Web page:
To test the servers, I ran 32 concurrent requests for a total of ten thousand requests. Of course, the first step was to fetch the requested page in the browser to ensure it was loading properly. It should be noted that wrk did not handle TLS connections properly, so I do not have benchmarks for the TLS server.

C

$ wrk -t32 -c32 -r10k http://localhost:8080/
Making 10000 requests to http://localhost:8080/
  32 threads and 32 connections
  Thread Stats   Avg      Stdev     Max   +/- Stdev
    Latency     3.00ms    1.69ms  29.47ms   99.21%
    Req/Sec     0.00      0.00     0.00    100.00%
  9984 requests in 1.22s, 34.49MB read
Requests/sec:   8202.16
Transfer/sec:     28.33MB

Go

$ wrk -t32 -c32 -r10k http://localhost:8080/
Making 10000 requests to http://localhost:8080/
  32 threads and 32 connections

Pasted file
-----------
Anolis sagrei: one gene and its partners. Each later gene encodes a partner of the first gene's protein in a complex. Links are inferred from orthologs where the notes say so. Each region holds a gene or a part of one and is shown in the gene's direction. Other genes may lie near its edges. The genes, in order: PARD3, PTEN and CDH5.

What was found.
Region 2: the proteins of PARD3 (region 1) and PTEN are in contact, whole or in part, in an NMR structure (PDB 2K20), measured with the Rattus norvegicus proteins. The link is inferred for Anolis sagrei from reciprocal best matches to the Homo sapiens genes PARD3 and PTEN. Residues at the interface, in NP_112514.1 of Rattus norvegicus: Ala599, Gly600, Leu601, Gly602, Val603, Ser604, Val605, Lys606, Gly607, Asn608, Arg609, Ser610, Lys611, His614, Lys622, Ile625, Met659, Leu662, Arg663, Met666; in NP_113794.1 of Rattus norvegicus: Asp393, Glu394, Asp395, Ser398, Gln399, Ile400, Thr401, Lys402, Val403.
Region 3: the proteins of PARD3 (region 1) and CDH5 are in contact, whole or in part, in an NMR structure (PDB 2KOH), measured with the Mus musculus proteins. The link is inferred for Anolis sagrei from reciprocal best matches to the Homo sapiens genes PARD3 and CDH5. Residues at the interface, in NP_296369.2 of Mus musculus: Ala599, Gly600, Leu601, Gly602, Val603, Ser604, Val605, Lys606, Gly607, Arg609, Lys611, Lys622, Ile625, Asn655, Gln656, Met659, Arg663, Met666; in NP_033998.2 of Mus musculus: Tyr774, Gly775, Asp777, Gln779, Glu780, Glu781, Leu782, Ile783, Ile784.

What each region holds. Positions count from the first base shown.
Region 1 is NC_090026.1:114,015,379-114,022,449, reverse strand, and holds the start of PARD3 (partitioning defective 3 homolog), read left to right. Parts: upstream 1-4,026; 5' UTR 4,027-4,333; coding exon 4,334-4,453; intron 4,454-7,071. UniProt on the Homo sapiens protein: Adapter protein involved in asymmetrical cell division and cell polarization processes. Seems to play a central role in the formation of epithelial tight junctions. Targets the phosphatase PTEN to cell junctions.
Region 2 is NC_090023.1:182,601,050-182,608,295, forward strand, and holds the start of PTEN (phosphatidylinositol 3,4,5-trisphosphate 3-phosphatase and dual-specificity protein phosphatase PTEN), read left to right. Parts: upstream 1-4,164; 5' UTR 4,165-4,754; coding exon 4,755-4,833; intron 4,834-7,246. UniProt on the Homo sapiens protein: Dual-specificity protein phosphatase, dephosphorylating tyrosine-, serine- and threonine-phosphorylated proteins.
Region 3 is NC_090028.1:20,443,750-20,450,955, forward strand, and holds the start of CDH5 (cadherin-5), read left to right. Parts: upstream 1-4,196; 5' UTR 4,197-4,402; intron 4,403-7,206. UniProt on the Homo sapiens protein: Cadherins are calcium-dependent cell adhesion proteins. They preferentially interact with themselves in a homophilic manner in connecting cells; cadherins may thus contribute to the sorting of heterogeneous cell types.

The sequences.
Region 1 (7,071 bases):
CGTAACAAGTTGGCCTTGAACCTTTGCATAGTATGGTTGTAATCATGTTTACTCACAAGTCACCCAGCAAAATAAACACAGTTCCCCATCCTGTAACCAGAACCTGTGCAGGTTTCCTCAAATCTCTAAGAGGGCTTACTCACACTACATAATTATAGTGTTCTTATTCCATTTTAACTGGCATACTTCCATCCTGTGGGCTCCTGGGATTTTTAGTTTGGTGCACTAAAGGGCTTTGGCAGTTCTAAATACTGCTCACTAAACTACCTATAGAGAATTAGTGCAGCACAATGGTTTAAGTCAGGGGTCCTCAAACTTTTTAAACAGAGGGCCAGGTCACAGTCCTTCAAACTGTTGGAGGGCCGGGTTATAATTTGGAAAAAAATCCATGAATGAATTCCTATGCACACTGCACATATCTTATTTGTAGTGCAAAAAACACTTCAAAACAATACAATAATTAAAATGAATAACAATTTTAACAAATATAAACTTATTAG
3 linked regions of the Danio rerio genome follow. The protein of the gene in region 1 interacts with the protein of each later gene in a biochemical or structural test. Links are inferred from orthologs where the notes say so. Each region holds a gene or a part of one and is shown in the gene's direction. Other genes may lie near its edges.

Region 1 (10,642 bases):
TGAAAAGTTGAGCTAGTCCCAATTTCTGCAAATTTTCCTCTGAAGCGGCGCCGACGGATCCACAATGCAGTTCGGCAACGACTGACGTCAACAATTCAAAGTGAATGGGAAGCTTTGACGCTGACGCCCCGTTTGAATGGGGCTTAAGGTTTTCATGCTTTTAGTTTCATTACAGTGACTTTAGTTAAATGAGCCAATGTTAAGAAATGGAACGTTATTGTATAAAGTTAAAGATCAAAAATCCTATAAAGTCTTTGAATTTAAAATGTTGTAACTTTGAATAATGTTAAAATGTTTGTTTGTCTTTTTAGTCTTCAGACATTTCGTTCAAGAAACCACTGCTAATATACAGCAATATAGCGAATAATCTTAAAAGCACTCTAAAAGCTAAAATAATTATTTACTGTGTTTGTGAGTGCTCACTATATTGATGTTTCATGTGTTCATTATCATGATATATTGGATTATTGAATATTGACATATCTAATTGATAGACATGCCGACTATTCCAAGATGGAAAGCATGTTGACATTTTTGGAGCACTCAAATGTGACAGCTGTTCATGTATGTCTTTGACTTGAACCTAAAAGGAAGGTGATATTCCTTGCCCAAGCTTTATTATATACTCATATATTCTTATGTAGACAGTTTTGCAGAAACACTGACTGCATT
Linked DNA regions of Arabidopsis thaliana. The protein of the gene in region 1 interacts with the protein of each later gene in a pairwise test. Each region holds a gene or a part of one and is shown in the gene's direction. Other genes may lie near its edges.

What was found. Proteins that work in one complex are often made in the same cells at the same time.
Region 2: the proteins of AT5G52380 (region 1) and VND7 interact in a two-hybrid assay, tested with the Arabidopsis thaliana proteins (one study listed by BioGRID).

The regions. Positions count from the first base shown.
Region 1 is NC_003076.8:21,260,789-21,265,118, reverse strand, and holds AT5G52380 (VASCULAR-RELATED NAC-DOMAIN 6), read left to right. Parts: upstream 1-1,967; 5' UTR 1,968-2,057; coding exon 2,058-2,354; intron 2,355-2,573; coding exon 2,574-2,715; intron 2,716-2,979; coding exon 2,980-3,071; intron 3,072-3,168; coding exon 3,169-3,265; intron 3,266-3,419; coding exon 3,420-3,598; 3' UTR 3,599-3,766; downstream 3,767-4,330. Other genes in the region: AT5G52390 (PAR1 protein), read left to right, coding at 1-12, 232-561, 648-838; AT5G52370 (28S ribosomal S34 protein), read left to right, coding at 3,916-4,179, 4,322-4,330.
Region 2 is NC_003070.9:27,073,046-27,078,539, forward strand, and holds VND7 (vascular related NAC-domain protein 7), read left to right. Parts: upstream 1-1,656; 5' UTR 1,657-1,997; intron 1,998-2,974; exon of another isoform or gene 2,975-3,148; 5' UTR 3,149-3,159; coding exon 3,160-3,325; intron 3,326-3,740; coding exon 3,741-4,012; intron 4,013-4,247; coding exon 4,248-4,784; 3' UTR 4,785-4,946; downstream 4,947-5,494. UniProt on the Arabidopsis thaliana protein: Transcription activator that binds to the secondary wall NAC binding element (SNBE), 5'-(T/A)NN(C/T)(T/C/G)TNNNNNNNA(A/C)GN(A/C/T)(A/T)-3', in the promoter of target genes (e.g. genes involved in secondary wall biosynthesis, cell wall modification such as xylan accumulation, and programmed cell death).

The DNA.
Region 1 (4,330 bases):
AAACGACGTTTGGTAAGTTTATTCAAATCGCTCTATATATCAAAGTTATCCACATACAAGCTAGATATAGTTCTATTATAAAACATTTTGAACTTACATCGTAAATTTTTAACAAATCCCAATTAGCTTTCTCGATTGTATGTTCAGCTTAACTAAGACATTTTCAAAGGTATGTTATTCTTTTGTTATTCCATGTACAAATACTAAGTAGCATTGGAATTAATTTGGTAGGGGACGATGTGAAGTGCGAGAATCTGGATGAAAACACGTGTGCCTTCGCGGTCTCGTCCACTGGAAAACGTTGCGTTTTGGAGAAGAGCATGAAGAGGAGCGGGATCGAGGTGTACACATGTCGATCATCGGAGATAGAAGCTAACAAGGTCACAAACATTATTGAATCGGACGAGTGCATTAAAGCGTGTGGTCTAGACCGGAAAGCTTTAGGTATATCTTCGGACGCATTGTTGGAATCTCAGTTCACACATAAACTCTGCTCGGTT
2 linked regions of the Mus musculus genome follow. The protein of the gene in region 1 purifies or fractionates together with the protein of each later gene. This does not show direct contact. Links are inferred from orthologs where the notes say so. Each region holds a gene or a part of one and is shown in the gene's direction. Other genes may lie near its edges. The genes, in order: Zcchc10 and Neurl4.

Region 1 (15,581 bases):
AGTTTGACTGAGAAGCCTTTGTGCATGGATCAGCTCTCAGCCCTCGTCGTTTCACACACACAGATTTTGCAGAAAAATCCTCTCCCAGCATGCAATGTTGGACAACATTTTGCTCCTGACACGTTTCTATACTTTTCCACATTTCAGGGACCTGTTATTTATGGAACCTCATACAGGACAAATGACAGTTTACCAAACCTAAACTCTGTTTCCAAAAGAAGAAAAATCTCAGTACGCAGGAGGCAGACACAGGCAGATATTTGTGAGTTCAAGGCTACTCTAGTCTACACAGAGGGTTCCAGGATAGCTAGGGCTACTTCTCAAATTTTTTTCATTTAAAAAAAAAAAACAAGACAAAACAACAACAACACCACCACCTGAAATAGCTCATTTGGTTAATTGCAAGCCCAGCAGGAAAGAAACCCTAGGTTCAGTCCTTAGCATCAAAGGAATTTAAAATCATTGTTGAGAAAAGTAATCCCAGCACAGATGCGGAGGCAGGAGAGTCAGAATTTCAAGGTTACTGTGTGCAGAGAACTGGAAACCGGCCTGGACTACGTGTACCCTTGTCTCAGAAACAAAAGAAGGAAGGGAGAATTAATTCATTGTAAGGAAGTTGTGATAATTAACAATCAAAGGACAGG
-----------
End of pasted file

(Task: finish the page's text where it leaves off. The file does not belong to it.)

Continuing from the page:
Thread Stats   Avg      Stdev     Max   +/- Stdev
    Latency     3.85ms  449.73us   4.85ms   62.60%
    Req/Sec     0.00      0.00     0.00    100.00%
  9984 requests in 1.20s, 35.25MB read
Requests/sec:   8312.69
Transfer/sec:     29.35MB

Go running on all 4 cores

Based on some feedback I've received, I ran an implementation with two more lines: a call to runtime.GOMAXPROCS(), telling it to use all four cores.

$ wrk -t32 -c32 -r10k http://localhost:8080/          
Making 10000 requests to http://localhost:8080/
  32 threads and 32 connections
  Thread Stats   Avg      Stdev     Max   +/- Stdev
    Latency     1.58ms  348.75us   2.42ms   69.16%
    Req/Sec     0.00      0.00     0.00    100.00%
  9984 requests in 538.76ms, 35.25MB read
Requests/sec:  18531.55
Transfer/sec:     65.43MB

nginx

wrk -t32 -c32 -r10k http://localhost:8080/
Making 10000 requests to http://localhost:8080/
  32 threads and 32 connections
  Thread Stats   Avg      Stdev     Max   +/- Stdev
    Latency     0.93ms  248.15us   1.77ms   70.77%